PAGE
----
Not even a day of thunderstorms could keep drum corps away from Allentown, Pa. on Friday, July 31 for day one of the DCI Eastern Classic. After an hour delay due to the weather, the show continued as normal and 11 World Class corps wowed the crowd in one of the last competitions before the DCI World Championships in Indianapolis. The iconic J. Birney Crum Stadium, host to more than 30 years of drum corps competitions, is heralded by fans as a mecca of marching music and is a favorite of corps members. "This is one of my favorite venues to perform in," said Pioneer baritone player Samuel Karafotis. "It has so much history to it, there's always a great crowd here, and it's like a drum corps home. There's something special, something magic about this stadium." One of the highlights for longtime Allentown drum corps fans was the reopening of the upper seating deck of the stadium, which was completely renovated after it had been closed for several years after falling into disrepair. George Roos, who has been coming to Allentown as a fan since the very first DCI competition held at J. Birney Crum Stadium on July 9, 1977, was among the throng of people once again enjoying the view from the upper deck. "It's an amazing vantage point. The biggest change is that the comfort of the seats is so much better. The old wood benches were splintered, but you dealt with it because it was the best place to see the shows," Roos said. "I would compare it to seeing a ballet. At the ballet you go to the top so you can see the entire stage. When you come to Allentown these are the best seats because you can see the entire corps … you can hear it and see it the best of any place in the entire stadium."
J. Birney Crum Stadium
The Blue Devils emerged victorious from the first night of competition at the DCI Eastern Classic, earning a score of 95.75. Fans in the stands saw a brand new ending to the Devils' show, featuring the melody of the George Gershwin staple "Rhapsody in Blue." Drum major Brian Howard said that while the performance was not perfect, it was exciting to debut the new ending. "It wasn't as clean as we would have liked—we have some things we need to fix. But it was exciting to show that ending to the fans for the first time," said Howard, who explained that the corps is focusing on their overall performance as World Championship Week draws perilously close. "We want to be able to get everyone on their feet at each impact in our show. We're working on performing the entire 11 and a half minutes and pushing it out to the last person in the audience." Taking second place in a narrow margin over the Cavaliers for the first time this season was the Holy Name Cadets, who earned a score of 94.30 and four standing ovations from the corps' hometown crowd. The Cavaliers were just two-tenths of a point behind in third place with a score of 94.10. "Our goal the whole season has been to get better and better each day," said Holy Name Cadets drum major Ben Pouncey. "These last couple weeks we've had the same discussion every morning to just go after it every day – get up in the morning, work as hard as possible, and the scores are what they are. That's been our mentality this entire time, and it's starting to work out for us."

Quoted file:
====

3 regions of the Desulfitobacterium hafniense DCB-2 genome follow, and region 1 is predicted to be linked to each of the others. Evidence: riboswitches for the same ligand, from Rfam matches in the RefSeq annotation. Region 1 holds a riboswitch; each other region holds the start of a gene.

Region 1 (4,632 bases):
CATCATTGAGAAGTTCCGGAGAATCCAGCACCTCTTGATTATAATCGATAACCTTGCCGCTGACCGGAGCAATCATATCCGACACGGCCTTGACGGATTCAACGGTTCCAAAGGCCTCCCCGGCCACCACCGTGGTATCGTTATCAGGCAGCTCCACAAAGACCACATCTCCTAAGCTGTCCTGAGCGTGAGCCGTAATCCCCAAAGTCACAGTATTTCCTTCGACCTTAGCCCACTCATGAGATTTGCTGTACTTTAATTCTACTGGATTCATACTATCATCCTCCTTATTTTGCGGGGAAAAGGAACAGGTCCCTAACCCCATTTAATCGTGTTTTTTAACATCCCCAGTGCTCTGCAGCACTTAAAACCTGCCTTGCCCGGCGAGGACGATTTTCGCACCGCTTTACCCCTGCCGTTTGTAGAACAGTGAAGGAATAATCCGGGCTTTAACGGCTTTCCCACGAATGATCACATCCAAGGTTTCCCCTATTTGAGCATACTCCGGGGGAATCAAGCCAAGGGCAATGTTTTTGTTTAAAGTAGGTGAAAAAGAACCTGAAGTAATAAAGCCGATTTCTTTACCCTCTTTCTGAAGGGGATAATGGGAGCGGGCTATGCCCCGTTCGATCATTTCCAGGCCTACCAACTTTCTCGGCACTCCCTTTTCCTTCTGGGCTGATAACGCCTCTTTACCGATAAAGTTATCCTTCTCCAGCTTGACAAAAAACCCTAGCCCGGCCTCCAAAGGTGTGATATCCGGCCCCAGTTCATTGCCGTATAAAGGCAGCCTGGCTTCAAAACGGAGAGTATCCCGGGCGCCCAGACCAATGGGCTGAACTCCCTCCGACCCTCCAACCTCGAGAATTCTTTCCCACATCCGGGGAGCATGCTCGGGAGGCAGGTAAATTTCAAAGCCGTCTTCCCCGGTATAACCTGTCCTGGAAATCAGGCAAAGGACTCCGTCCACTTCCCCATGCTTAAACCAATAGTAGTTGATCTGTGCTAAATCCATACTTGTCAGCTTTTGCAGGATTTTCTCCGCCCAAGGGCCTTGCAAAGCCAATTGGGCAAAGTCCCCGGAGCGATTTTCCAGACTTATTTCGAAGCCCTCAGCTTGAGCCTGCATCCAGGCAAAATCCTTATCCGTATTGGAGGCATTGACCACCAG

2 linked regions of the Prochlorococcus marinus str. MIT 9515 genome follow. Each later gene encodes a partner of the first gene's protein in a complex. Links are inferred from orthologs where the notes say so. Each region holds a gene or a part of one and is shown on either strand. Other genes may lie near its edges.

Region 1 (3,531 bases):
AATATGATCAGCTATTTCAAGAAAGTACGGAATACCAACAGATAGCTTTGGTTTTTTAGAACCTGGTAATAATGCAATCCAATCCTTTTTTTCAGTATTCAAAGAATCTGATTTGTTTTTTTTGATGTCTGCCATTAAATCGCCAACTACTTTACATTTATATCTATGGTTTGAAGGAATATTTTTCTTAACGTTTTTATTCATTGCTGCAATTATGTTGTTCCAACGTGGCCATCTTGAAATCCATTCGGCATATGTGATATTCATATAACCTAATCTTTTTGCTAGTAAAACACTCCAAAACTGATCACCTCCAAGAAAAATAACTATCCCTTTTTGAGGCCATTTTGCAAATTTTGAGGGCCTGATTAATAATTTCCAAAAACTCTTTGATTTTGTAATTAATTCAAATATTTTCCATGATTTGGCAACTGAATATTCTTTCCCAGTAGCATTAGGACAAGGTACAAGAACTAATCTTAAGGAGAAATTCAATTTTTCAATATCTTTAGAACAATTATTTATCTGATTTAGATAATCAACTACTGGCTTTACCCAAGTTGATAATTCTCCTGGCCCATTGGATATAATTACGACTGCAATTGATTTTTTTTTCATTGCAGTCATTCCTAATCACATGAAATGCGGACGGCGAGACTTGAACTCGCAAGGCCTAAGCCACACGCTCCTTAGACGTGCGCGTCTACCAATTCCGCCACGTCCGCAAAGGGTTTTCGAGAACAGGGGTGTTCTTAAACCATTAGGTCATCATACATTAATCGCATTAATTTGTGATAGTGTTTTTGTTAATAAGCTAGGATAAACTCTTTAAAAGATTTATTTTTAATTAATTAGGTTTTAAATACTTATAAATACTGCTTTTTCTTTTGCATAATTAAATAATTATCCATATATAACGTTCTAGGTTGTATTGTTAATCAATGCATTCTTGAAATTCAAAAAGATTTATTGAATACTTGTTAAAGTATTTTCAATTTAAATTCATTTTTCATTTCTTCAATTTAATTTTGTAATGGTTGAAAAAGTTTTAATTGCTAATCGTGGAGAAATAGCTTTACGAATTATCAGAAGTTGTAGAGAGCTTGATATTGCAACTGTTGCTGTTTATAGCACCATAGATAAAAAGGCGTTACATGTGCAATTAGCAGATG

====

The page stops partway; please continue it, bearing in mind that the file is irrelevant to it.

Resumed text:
The Bluecoats (4th, 91.10) took a commanding lead over Glassmen (5th, 86.36), while sixth place went to the Troopers (83.80). Creeping up just one point behind was the Academy (7th, 82.80), followed by Mandarins (8th, 78.85), Pacific Crest (9th, 78.30), Pioneer (10th, 74.00) and Cascades (11th, 73.85). "Today was interesting because earlier we got to rehearse in the stadium, and that set us up for success because we knew how it would feel," said Glassmen euphonium player Kevin Brennan, who said he is excited to return to his hometown of Indianapolis next week for the World Championships. "We had a great show. The big hits were there and a lot of energy came off the field." At this point in the season, all eyes are on the World Championships. "We're working our tails off, trying to get everything clean and trying to make as few changes as we can so nothing is brand new, and making sure everything is solid and stays that way," said Pacific Crest drum major Zach Headden. "Every year at the World Championships I always look forward to the Individual & Ensemble Competition (I&E). Many of our members participate and our cymbal line always has the most fun performance. I&E is always a fun treat."
While everyone is looking toward the very near future of next week, the Holy Name Cadets are taking time this weekend to reflect on the past and celebrate their 75th anniversary with alumni gatherings and special performances. Over the past few years, the Cadets have been known for their envelope-pushing, innovative, and even sometimes controversial show designs. But their 2009 program, which goes back to the corps' roots with music that has become a signature of the group, may be shifting director George Hopkins' ideas. "The choice of the program has given the kids a lot to work with, and it's a lot of fun. [Along the way] I think I've changed my views on life a little bit … It's a lot of fun having people cheer for them. As much as I sometimes personally like to do show concepts that are more reflective, or a little more interesting … there's nothing better than watching the kids stand on the field and work their rear ends off all year and then have them able to look out in the stands and see people going nuts." At this point in the season, Hopkins said that second place is actually a very good place to be. "In some odd way I like chasing [the competition]. The corps has been getting better and better with this challenging show. We started slow and started to clean it up, and now we'll see how far we can go." View a complete recap of scores from this event. Contributor: Chris Weber
Holy Name Cadets